NYOS is such a great opportunity to meet new people and to improve your skills as a musician. Although this is my first year auditioning for the youth orchestra, I have been in the National Children's Orchestra of Scotland for the past three years.
So, hopefully, the man in the red suit will be good to me this year, because in Mariah's almighty words, "I don't want a lot for Christmas ."
Leslie Manson, President of the Association of Directors of Education in Scotland
My wish is that we can advocate so that children's services are valued and supported and protected from budget cuts. Arts, culture and outdoor learning could be easier targets - I hope we can continue to appreciate the value of these services.
I hope the spirit of Christmas helps us use Curriculum for Excellence to re-energise some parts of education. In the national debate in 2003, the education community spoke with one voice. It might be a bit naive, but by working together we can make learning more relevant, active and fun.
I would like Santa to listen more carefully when I hint about an iPhone. It's to make me a more effective professional, of course. I'm not interested in toys and gadgets!
I'd love to be able to dance like some people on Strictly Come Dancing. Failing that, I would settle for a new set of knees. The ones I have are 56 years old. Another wish would be that the flight from Orkney to Edinburgh, which I'm taking about twice a month, was at 8.40am - not 7.40am.
Nicola Rooney, Post-probationer, Glasgow
Only one in five probationers from last year is employed as a teacher. I am one of the fortunate few, and this year I am working within Glasgow City Council's Curriculum for Excellence team - such a grand title for a new teacher and such a grand experience I have had!
Really, I should not be asking Santa for anything this Christmas; I have health, happiness and a job. However, I still have a list for dear St Nick.
1. Chocolate Santa - last year, I was given one but I left it beside the fire and it was a puddle by Boxing Day. This year, I should like the chance to eat one.
2. A round-the-world flight ticket - my favourite teacher at school could always relate any subject or topic to a story about a spectacular city or site that she had visited. It fascinated the class and kept me engaged. I'd like to be that teacher who inspires and can draw on her magical experiences to teach.
3. A permanent job - I should love the chance to use the knowledge and experiences gained from this job with a class I am based in all the time. I want to see one class flourish and progress within the new curriculum and evaluate my teaching of it. And I need cash to pay for next Christmas!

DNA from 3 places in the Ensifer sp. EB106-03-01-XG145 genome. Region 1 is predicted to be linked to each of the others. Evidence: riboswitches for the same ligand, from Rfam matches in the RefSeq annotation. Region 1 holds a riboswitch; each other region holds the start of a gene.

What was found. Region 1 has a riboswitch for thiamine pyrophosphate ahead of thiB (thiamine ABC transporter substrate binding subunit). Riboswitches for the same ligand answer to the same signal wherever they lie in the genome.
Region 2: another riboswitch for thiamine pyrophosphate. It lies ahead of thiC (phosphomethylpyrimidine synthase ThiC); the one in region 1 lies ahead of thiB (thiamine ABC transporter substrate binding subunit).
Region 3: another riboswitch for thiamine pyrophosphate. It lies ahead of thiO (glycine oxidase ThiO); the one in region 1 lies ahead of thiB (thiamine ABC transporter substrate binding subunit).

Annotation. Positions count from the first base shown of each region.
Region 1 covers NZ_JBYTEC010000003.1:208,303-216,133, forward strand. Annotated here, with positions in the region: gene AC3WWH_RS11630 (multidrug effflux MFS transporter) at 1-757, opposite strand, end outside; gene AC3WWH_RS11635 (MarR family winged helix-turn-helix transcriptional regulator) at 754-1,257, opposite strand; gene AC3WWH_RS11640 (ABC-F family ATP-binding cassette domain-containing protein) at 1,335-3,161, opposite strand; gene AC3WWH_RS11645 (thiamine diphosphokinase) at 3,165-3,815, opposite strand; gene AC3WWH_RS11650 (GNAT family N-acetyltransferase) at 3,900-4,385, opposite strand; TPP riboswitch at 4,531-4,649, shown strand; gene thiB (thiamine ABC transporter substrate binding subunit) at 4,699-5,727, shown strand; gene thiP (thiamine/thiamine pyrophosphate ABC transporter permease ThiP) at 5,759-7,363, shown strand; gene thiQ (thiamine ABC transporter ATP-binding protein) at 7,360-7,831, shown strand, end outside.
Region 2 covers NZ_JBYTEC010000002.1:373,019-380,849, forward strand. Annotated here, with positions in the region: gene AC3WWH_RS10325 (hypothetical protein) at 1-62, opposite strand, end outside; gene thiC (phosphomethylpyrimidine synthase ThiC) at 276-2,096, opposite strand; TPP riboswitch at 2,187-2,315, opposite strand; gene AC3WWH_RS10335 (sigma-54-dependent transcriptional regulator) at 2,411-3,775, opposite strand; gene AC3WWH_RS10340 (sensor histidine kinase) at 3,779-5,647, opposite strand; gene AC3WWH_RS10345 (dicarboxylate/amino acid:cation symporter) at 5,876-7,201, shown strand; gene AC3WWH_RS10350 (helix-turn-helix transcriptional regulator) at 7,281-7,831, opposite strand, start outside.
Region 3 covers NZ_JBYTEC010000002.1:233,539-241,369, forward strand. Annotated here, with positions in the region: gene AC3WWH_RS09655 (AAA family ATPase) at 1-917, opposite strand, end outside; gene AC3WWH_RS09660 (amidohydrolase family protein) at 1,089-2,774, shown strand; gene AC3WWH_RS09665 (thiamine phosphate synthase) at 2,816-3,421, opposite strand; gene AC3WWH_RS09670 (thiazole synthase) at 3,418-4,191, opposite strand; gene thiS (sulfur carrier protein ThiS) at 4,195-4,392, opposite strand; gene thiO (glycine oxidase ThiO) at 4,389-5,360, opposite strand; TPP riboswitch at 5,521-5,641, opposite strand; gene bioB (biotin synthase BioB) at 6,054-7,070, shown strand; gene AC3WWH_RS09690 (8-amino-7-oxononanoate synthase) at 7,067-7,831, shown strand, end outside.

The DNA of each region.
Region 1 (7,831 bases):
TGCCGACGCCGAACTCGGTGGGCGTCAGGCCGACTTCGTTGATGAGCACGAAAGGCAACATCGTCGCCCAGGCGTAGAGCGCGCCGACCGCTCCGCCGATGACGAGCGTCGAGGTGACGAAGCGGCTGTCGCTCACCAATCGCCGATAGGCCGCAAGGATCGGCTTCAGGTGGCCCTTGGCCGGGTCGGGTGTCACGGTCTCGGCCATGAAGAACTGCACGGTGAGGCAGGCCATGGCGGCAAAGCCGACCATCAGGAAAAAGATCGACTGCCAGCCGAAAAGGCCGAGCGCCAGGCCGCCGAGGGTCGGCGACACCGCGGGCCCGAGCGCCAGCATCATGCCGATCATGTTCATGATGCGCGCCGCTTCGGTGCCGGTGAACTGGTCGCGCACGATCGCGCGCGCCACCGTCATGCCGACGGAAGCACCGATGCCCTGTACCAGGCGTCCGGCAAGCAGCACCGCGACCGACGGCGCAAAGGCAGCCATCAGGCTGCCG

Sioux Hamilton, Depute head, Carleton Primary, Glenrothes
"All I want for Christmas ." do we really know what it means?
Or have the lines become all blurred between our wants and needs.
At Carleton Primary School, we are a "Rights Respecting" lot,
So when we think of Christmas, do we consider wants - or not?
I thought I'd ask around the staff to gauge their festive feeling,
Only to discover that their list of "wants" was somewhat more appealing.
A diverse list came back to me, from diamonds to dates
(With Sir Cliff Richard no less - that one will have to wait!)
Whilst goodwill wishes with family and friends made it to the list,
Policies, curriculum and outcomes seemed destined to be missed.
Is it a time for selfishness, to list material things?
Or should we count our blessings as the Christmas bells all ring?
Stirling Mackie, Headteacher, Irvine Royal Academy, Ayrshire
Some time ago you brought me the best possible present. I had dreamt about it for ages. It was shiny and new, and made up of lots of different bits that all fit together beautifully.
Yes, it was my new Curriculum for Excellence. I couldn't wait to get it out of the box and play with it.
Imagine my horror when I discovered that there was a vital bit missing, and without it my Curriculum for Excellence wouldn't work properly!
That nice Mrs Hyslop kept promising that the missing bit would arrive any day, and yet the longer I waited, the more difficult it was to imagine how it could all possibly fit together and work. Worse than that, I couldn't get my pals in the staffroom to play with me and my new curriculum until it arrived.
So Santa, please, please, please could you make sure that the assessment arrangements for my new curriculum are in your sack this Christmas, and I promise to put it all together and make it work.